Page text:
Skin Deep

Healing your skin after fillers, sunburn and surgery

Our skin has the amazing ability to repair itself, but special care can help speed healing, minimize discomfort and prevent scarring. Be sure to tuck away a copy of this article so you’ll always know how to care for your skin after filler or Botox injections, sunscreen and wounds after surgery.

Filler injections

Thanks to topical anesthesia and injectable fillers that are formulated with numbing ingredients, discomfort usually isn’t a major side effect of injections. But if you experience soreness or swelling, apply ice or a bag of frozen peas (taking care not to leave it in one place for too long) or take Tylenol. You should avoid ibuprofen and aspirin as these medications can increase bruising. If you find yourself with a bit of bruising, take arnica (follow the instructions on the label) and bromelain supplements (500mg three times a day) and eat pineapple to speed up bruise healing. Avoid facials, scrubs, chemical peels, microdermabrasion and facial cleansing brushes for three days after your injections.

Botox injections

After Botox injections, you should move the muscles in the treated areas periodically. This means that if you had your frown lines treated, you should frown and relax, frown and relax repeatedly for optimal results. You can go ahead and use your regular skincare products, but you should avoid facials, facial massage, steam rooms, saunas, vigorous exercise and hot showers for 24 hours after treatment to reduce the risk of bruising.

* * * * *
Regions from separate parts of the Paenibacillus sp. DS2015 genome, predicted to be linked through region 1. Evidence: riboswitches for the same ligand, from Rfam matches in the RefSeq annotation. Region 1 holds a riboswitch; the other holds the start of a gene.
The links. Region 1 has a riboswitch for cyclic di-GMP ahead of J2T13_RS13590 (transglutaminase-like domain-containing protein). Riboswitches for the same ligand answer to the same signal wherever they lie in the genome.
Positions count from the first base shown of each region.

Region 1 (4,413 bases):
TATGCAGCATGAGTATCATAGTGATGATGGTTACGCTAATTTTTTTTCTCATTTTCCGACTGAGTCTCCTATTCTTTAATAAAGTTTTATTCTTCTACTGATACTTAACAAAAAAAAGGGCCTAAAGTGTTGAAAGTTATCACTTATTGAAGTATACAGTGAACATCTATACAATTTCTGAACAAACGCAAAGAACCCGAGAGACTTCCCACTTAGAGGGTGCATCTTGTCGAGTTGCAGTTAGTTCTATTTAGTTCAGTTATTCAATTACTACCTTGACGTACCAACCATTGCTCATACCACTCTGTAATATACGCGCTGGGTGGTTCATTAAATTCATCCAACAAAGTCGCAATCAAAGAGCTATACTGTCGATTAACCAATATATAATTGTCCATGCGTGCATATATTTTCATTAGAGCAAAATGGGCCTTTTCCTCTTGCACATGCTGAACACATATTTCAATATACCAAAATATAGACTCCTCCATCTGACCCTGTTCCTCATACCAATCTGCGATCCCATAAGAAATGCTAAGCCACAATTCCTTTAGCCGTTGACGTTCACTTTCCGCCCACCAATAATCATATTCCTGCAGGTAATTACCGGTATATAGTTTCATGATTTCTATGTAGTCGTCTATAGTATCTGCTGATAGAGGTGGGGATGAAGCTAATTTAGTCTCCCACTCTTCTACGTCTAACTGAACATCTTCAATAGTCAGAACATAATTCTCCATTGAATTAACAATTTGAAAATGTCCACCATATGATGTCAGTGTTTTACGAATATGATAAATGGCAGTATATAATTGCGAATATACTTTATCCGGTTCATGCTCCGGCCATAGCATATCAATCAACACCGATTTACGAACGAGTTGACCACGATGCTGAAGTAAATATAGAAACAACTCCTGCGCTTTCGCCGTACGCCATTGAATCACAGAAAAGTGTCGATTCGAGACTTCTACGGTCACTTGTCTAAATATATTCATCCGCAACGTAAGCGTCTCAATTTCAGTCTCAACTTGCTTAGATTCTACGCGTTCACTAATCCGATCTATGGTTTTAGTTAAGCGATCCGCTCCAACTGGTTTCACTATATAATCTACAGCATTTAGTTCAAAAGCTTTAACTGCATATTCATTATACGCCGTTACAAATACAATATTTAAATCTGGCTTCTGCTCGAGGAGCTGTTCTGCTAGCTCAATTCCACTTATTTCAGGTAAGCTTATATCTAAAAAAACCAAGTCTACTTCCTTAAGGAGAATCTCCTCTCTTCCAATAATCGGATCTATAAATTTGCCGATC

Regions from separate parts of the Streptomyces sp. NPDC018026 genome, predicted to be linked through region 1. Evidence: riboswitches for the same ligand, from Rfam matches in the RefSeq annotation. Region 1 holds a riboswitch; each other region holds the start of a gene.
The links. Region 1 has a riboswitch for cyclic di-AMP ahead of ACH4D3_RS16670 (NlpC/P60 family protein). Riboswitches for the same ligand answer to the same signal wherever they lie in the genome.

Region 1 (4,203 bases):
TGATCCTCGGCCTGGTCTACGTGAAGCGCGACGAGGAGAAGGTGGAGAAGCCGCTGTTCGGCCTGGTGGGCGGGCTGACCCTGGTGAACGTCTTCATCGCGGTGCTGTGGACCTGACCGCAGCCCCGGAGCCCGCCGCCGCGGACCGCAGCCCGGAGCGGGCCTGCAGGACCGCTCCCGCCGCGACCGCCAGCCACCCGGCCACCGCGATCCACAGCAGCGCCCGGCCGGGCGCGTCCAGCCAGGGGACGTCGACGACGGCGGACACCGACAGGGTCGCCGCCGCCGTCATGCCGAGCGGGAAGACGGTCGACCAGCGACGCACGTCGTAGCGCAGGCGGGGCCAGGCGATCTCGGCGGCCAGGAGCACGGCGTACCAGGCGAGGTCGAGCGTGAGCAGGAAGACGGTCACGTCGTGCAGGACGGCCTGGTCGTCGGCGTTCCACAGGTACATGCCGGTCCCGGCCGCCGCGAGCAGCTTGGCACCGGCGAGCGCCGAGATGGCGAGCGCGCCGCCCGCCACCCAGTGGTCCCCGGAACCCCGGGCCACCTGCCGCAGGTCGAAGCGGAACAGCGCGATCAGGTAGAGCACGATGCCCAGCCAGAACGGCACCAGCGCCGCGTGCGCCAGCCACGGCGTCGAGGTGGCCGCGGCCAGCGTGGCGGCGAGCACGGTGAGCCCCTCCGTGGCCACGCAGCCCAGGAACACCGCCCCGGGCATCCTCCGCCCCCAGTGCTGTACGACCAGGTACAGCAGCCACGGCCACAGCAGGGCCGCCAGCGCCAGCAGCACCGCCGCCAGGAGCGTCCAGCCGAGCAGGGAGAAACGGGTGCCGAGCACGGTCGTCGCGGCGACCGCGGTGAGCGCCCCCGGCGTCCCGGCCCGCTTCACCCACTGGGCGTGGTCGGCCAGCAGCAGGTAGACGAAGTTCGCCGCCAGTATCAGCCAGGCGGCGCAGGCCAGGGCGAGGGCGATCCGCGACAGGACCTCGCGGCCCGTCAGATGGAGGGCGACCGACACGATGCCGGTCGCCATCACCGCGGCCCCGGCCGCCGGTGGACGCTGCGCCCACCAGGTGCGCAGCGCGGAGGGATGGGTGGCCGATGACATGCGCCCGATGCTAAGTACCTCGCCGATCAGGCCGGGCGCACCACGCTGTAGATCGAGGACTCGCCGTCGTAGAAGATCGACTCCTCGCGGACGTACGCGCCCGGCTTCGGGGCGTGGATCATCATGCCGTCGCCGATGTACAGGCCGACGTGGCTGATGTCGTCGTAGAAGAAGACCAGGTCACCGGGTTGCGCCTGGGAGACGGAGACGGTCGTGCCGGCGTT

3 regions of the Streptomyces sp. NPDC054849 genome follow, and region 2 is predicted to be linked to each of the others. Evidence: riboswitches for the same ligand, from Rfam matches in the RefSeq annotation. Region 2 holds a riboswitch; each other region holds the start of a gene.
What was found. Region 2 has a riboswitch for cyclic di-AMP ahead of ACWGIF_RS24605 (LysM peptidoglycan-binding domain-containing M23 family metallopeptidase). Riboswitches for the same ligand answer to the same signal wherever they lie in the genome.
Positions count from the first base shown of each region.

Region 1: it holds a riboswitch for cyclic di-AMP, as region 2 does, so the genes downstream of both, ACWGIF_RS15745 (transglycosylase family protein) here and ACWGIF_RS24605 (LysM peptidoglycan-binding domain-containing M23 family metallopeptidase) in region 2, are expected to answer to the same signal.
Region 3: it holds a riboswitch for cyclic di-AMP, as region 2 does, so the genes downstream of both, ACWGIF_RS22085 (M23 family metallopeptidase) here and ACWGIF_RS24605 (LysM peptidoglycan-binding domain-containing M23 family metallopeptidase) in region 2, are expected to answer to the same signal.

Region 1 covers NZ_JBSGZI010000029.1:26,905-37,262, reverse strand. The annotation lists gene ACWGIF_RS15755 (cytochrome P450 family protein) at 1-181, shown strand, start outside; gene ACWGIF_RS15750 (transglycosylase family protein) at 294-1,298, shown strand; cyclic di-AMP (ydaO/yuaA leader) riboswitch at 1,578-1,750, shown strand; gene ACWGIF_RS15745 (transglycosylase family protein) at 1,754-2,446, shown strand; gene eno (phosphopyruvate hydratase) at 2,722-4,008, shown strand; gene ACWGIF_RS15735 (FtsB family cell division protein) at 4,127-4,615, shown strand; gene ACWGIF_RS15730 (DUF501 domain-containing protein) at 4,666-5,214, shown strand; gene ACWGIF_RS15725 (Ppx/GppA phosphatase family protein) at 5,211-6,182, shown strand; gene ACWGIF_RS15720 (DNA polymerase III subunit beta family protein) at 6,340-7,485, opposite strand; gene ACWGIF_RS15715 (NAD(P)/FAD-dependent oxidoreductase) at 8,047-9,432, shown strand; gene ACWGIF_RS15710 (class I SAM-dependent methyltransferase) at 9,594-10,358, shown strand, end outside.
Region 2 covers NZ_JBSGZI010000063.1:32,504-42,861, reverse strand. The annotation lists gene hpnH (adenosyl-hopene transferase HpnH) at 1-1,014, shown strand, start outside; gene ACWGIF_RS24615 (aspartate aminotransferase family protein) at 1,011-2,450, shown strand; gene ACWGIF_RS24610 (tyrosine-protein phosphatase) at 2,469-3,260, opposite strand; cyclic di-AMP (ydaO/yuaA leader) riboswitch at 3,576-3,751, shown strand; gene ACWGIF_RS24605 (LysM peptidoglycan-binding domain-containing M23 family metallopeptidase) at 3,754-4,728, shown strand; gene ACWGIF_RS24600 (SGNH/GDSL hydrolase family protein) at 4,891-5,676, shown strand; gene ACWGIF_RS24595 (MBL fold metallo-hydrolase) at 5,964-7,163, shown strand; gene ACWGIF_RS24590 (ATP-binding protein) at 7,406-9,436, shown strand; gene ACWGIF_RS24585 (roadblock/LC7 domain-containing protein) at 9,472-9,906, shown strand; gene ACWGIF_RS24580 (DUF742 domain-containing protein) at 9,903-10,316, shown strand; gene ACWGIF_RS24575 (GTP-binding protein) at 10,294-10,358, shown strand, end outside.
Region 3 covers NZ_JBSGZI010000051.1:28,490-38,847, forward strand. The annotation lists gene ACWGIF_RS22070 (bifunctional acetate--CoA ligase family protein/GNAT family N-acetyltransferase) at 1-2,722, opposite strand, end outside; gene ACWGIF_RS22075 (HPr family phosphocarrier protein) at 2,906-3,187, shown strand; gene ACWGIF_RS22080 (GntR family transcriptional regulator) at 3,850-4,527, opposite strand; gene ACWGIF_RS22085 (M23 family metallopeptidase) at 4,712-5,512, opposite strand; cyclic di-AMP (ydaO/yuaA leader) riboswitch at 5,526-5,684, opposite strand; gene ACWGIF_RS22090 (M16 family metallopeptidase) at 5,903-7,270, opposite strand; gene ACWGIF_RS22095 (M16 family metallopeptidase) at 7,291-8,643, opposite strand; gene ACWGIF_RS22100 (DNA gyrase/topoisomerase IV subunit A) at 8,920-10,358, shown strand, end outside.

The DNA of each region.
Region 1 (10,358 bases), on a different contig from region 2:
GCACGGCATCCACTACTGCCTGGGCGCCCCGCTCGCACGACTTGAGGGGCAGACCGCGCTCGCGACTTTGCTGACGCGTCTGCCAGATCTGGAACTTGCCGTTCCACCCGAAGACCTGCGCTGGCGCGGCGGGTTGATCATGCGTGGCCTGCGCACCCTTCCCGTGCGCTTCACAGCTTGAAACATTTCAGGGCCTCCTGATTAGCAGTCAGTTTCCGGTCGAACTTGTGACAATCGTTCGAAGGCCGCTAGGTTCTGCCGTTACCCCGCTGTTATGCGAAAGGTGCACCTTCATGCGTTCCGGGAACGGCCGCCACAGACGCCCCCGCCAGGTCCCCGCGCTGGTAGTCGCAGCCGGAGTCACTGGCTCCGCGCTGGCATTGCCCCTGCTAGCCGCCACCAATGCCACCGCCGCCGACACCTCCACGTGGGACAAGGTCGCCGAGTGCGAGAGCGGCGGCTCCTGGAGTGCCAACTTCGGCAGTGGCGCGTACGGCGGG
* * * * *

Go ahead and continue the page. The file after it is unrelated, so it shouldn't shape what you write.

As soon as you realize you got burned, take two ibuprofen (i.e. Advil) every four hours. You’ll also want to take 1000mg of vitamin C, and then 500mg twice a day after that. Topical aloe gel helps soothe burning on contact and also keeps skin hydrated. Extra antioxidants can help prevent cell damage, so also try to drink some green tea (try it iced when it’s hot outside).

After surgery

A surefire way to promote good healing is to avoid tension on the area around the incision, as this can make the scar larger. For example, if you had surgery on your arm, try to use it as little as possible to avoid placing strain on the stitches. You may also want to consider a topical product like Ketacote or Mederma to refine the appearance of your scar, but be sure to consult your surgeon first. Also, keep eating that protein for up to six months after surgery since the healing process continues beneath the skin’s surface for quite some time.

You’ll want to avoid the retinoid or retinol you were using prior to surgery until you’re completely healed. This usually takes about four weeks, but be sure to check with your doctor before working them back into your skincare routine. If you’re unhappy about the appearance of your scars three weeks after the stitches come out, talk to your dermatologist about V-Beam laser treatment, which has been shown to improve their color and texture.

Dr. Leslie Baumann is a board-certified dermatologist, New York Times best-selling author and CEO of Baumann Cosmetic & Research Institute in Miami.